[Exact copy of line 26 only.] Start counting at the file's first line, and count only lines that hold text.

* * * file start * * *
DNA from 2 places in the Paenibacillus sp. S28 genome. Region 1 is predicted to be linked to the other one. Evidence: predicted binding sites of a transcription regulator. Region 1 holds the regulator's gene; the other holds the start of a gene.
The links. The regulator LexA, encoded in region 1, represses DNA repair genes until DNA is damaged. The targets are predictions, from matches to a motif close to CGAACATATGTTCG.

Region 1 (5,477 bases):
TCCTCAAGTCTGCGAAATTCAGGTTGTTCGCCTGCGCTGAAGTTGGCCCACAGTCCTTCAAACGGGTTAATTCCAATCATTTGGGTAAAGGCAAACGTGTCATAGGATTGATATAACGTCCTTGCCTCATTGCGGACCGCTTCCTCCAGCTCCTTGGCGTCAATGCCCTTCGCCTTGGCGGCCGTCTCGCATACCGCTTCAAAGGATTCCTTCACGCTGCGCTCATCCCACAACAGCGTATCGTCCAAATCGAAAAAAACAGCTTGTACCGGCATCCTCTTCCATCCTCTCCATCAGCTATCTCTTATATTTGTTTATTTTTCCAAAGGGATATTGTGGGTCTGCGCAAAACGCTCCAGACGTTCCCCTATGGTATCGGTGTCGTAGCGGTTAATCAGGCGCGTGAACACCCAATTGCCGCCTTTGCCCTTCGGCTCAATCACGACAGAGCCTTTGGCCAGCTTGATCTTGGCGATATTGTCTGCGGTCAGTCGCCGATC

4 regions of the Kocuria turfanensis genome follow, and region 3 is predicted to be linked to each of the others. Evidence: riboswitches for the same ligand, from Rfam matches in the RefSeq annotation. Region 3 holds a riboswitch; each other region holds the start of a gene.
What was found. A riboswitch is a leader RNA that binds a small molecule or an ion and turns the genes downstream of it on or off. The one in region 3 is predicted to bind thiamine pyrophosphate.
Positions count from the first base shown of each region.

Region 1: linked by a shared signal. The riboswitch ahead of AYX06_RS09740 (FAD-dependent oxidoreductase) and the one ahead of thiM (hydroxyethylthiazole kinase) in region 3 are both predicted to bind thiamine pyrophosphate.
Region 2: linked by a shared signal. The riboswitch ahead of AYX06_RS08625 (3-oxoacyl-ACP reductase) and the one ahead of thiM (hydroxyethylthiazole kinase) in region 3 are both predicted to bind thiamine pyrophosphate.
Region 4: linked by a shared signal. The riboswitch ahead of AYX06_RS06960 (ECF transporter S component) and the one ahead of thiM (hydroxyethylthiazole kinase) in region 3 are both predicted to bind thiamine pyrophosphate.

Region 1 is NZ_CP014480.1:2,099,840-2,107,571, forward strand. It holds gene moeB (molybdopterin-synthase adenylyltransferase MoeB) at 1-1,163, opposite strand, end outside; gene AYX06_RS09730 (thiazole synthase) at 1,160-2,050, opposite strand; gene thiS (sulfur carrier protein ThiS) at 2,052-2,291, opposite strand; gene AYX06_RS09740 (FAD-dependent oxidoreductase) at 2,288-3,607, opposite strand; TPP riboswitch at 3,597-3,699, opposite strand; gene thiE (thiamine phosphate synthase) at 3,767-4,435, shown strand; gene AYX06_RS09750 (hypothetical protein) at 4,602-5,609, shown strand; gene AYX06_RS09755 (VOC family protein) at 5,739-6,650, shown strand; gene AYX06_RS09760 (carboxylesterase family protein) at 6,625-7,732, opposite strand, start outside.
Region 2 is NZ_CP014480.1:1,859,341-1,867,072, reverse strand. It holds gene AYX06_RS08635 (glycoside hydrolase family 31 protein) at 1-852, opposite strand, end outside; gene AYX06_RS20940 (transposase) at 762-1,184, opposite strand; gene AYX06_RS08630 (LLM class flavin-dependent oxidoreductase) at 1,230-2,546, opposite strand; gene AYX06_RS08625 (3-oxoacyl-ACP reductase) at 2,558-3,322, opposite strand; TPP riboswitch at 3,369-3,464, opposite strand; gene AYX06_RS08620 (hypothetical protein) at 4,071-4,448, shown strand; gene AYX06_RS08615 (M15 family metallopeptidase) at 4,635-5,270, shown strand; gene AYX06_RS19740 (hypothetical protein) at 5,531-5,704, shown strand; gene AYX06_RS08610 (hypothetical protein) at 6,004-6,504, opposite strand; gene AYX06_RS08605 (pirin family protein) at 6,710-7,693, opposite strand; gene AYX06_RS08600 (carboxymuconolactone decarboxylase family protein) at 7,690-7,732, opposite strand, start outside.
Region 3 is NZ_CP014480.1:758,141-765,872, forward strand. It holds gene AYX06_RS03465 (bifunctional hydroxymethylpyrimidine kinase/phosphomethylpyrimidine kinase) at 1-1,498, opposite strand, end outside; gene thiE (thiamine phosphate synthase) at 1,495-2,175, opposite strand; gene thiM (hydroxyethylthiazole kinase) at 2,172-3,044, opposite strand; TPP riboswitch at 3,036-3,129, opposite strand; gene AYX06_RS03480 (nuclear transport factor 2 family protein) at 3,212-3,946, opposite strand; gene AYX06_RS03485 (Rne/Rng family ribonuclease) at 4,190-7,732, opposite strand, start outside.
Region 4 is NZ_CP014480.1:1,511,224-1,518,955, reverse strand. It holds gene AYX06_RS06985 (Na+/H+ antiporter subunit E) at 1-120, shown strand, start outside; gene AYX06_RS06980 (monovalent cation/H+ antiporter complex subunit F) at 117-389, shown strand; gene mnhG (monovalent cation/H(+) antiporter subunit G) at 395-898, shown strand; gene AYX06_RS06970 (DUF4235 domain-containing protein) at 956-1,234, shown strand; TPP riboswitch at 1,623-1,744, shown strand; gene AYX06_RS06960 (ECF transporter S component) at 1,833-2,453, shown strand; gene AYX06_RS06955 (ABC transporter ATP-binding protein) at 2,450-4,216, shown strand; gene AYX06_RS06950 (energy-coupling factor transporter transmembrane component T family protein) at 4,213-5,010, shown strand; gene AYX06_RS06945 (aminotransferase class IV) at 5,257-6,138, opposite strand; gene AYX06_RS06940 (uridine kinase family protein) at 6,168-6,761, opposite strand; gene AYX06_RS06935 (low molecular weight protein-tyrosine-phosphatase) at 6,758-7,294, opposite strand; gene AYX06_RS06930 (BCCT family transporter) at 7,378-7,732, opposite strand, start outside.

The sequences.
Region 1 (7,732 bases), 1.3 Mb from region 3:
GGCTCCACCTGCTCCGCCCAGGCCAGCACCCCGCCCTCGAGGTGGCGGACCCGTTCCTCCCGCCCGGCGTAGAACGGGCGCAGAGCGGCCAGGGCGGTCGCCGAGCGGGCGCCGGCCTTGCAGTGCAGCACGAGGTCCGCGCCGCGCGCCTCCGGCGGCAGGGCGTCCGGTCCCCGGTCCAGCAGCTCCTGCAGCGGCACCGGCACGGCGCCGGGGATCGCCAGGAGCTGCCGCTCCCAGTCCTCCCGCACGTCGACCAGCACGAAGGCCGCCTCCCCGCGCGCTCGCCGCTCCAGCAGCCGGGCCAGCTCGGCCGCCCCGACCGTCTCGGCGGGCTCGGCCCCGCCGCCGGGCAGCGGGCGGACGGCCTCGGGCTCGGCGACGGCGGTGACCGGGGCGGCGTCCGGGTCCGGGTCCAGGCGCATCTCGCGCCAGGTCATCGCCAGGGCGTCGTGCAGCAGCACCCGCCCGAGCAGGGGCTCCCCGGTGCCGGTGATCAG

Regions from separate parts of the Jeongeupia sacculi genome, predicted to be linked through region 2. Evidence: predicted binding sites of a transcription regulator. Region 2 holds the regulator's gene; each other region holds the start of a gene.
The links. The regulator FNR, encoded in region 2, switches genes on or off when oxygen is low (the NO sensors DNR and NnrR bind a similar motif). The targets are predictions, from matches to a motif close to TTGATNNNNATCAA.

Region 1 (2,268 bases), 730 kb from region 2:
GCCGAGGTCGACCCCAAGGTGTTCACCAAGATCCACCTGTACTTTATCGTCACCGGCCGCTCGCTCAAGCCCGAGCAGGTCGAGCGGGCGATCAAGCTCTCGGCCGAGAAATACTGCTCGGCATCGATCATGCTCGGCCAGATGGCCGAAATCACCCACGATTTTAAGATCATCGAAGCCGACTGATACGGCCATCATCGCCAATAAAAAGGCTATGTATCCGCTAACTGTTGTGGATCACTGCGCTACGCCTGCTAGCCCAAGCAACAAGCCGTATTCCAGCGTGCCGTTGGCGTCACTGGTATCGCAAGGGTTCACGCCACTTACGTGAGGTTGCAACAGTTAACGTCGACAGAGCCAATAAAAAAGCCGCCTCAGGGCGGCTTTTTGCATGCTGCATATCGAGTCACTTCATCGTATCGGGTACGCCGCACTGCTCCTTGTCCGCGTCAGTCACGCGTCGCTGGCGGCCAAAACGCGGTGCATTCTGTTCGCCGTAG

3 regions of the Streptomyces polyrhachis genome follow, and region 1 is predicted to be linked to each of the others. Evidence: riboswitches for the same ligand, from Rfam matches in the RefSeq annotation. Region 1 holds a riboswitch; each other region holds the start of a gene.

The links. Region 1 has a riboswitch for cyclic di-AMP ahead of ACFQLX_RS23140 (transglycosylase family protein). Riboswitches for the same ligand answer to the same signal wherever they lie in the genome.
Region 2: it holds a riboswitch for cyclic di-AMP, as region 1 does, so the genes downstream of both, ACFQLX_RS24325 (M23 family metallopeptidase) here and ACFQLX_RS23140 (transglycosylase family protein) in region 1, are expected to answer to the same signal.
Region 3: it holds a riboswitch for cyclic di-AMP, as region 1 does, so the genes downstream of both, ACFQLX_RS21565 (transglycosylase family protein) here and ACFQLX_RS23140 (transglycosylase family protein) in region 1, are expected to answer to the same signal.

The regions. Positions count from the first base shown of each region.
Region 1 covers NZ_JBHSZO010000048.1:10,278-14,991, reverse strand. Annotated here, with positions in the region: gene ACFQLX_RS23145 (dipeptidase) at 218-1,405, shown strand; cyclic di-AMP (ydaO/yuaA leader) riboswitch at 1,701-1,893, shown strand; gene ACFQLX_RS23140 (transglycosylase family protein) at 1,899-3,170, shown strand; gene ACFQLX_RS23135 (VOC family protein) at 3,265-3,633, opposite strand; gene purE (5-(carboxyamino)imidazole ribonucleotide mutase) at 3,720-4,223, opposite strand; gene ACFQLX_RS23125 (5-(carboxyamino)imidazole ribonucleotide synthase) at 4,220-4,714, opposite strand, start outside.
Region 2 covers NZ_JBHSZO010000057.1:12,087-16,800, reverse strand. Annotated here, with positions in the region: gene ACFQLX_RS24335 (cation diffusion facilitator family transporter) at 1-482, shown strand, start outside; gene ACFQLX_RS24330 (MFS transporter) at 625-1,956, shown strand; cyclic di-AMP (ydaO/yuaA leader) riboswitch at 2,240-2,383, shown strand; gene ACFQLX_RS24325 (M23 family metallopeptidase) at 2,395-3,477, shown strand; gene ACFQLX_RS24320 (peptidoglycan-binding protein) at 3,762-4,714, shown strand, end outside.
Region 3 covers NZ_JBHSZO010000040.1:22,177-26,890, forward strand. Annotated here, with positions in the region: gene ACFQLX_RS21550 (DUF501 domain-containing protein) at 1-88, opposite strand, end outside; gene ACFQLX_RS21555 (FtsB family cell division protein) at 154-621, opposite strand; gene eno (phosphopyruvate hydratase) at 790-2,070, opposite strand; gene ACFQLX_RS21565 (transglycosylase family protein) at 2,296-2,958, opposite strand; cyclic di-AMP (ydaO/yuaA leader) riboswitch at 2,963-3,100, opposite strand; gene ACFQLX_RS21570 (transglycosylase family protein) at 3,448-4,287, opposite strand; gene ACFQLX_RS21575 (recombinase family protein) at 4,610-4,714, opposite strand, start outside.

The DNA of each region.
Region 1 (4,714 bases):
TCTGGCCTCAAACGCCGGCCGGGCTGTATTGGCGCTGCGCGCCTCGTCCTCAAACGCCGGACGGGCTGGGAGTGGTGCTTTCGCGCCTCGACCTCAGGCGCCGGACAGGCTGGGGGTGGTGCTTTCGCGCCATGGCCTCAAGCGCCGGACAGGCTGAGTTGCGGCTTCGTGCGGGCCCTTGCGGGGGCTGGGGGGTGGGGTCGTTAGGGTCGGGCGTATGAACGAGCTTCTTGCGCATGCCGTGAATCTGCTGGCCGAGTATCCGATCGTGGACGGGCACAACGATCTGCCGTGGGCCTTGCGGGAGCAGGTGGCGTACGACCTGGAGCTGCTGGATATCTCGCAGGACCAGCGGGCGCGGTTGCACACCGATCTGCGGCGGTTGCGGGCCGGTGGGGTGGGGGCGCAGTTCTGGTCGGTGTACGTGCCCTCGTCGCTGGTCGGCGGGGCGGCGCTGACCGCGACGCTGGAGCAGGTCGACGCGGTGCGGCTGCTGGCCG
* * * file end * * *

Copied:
The regions. Positions count from the first base shown of each region.